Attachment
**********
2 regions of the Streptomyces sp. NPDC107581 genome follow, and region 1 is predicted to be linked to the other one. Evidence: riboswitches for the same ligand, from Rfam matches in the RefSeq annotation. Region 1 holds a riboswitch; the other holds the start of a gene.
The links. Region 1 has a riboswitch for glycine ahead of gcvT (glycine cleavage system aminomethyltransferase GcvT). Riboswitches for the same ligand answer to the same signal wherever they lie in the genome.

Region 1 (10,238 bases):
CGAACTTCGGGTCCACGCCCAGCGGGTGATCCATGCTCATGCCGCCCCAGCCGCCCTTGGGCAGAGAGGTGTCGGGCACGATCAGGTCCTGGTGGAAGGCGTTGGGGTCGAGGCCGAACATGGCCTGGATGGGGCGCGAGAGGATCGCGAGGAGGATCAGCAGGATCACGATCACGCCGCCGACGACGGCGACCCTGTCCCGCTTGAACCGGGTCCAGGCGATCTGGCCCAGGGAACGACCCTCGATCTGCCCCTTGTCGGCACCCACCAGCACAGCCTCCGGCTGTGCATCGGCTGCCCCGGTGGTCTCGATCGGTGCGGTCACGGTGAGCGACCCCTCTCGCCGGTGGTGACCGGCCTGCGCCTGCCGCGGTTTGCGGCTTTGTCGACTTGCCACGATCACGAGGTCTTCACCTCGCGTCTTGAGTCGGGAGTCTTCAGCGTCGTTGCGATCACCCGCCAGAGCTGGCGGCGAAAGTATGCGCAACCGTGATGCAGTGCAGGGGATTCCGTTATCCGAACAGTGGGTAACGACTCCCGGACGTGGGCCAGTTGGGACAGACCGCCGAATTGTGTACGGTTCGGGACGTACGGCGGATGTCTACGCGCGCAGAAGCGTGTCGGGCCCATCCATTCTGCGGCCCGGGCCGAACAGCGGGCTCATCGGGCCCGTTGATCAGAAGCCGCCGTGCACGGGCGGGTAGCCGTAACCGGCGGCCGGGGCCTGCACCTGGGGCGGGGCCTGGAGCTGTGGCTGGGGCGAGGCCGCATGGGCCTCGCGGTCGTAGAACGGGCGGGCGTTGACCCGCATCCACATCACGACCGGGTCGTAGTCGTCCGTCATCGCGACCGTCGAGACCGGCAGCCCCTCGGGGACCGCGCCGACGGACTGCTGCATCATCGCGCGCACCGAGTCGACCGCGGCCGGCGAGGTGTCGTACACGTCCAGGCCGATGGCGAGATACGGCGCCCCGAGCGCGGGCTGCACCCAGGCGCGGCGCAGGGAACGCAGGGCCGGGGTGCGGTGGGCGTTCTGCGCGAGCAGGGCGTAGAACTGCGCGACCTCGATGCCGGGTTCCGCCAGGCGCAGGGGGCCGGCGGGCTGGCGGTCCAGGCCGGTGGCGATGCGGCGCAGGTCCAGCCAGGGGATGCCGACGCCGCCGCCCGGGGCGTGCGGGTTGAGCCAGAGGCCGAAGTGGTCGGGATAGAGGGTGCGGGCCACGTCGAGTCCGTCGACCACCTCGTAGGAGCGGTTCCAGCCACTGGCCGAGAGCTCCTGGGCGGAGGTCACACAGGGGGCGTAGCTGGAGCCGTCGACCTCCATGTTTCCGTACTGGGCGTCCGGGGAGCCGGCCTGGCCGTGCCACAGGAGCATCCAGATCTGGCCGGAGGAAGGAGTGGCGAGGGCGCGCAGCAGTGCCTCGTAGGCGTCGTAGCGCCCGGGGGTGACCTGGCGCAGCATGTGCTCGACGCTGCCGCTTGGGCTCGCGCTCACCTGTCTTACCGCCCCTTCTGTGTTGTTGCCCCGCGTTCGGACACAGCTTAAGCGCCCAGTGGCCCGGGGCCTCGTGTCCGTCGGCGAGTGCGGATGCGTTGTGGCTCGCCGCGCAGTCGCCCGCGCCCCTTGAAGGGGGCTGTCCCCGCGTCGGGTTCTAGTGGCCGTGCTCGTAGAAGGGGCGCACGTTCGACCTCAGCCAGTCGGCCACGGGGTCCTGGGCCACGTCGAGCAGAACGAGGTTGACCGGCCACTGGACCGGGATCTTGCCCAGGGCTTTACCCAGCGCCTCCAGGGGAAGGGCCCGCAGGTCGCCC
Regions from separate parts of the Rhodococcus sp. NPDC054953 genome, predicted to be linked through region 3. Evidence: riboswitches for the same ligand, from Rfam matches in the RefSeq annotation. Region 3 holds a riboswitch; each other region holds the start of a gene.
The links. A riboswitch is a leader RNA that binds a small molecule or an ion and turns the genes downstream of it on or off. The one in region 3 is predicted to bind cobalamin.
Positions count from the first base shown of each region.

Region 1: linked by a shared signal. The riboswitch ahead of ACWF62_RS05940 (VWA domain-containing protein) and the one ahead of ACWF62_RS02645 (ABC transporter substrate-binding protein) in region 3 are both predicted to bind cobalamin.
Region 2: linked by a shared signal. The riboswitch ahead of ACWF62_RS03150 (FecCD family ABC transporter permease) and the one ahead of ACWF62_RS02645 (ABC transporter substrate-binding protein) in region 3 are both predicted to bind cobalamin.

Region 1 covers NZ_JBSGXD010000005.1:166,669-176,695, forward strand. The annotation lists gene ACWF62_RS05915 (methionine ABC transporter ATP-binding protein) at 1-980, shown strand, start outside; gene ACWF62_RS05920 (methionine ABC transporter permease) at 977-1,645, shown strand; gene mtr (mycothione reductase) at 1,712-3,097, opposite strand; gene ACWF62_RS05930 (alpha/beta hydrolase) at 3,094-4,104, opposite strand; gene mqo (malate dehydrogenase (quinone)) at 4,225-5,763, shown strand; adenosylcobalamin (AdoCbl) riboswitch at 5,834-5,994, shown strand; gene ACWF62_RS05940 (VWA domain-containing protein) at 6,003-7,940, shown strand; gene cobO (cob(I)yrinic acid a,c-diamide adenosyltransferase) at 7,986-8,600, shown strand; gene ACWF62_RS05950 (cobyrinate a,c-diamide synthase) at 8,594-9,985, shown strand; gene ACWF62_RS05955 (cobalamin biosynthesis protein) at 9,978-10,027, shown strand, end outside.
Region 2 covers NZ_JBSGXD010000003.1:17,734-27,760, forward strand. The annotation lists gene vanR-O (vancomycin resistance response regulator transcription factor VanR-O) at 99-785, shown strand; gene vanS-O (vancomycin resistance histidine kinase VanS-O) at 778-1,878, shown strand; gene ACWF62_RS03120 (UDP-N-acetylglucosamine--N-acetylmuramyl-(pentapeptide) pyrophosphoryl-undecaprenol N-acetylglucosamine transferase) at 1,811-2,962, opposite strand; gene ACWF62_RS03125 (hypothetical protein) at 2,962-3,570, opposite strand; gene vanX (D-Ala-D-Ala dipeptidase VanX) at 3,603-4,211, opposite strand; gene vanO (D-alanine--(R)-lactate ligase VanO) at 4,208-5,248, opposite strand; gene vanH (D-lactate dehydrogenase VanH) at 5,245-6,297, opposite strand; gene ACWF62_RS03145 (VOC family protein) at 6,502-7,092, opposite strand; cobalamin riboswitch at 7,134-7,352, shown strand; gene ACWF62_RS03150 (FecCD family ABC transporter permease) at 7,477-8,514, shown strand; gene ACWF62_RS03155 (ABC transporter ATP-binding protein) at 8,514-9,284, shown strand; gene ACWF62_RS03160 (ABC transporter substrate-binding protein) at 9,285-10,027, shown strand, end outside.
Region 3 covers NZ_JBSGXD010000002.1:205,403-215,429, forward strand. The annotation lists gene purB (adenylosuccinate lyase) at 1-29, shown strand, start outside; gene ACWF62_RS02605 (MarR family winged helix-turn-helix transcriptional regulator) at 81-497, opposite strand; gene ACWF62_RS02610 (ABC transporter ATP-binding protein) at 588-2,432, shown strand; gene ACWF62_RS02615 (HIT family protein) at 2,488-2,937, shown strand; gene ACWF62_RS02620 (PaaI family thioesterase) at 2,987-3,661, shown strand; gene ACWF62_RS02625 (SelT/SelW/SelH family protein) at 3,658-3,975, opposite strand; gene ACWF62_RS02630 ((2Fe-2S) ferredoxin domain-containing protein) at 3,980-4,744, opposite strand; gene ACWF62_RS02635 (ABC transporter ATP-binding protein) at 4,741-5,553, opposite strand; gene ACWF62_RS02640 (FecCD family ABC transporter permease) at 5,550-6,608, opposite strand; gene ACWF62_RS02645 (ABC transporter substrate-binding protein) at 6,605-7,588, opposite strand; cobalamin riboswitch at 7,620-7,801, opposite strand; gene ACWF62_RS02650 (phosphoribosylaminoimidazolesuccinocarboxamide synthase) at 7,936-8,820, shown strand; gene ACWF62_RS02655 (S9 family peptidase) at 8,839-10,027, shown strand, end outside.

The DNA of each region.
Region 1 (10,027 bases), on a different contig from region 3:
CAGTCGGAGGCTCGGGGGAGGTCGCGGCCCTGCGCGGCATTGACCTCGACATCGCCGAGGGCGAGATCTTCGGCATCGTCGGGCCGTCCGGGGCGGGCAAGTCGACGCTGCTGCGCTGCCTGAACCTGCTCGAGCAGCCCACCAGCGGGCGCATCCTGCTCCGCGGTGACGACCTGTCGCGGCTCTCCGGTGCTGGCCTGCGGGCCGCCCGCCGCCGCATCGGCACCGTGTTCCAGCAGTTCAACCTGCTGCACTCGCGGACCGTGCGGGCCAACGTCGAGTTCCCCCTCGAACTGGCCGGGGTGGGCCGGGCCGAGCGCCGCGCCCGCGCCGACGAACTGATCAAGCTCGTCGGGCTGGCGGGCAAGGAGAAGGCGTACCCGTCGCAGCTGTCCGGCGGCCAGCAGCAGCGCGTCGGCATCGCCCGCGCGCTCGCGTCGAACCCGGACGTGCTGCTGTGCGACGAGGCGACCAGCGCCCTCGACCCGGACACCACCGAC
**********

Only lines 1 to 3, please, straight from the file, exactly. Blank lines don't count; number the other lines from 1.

2 regions of the Streptomyces sp. NPDC107581 genome follow, and region 1 is predicted to be linked to the other one. Evidence: riboswitches for the same ligand, from Rfam matches in the RefSeq annotation. Region 1 holds a riboswitch; the other holds the start of a gene.
The links. Region 1 has a riboswitch for glycine ahead of gcvT (glycine cleavage system aminomethyltransferase GcvT). Riboswitches for the same ligand answer to the same signal wherever they lie in the genome.

Region 1 (10,238 bases):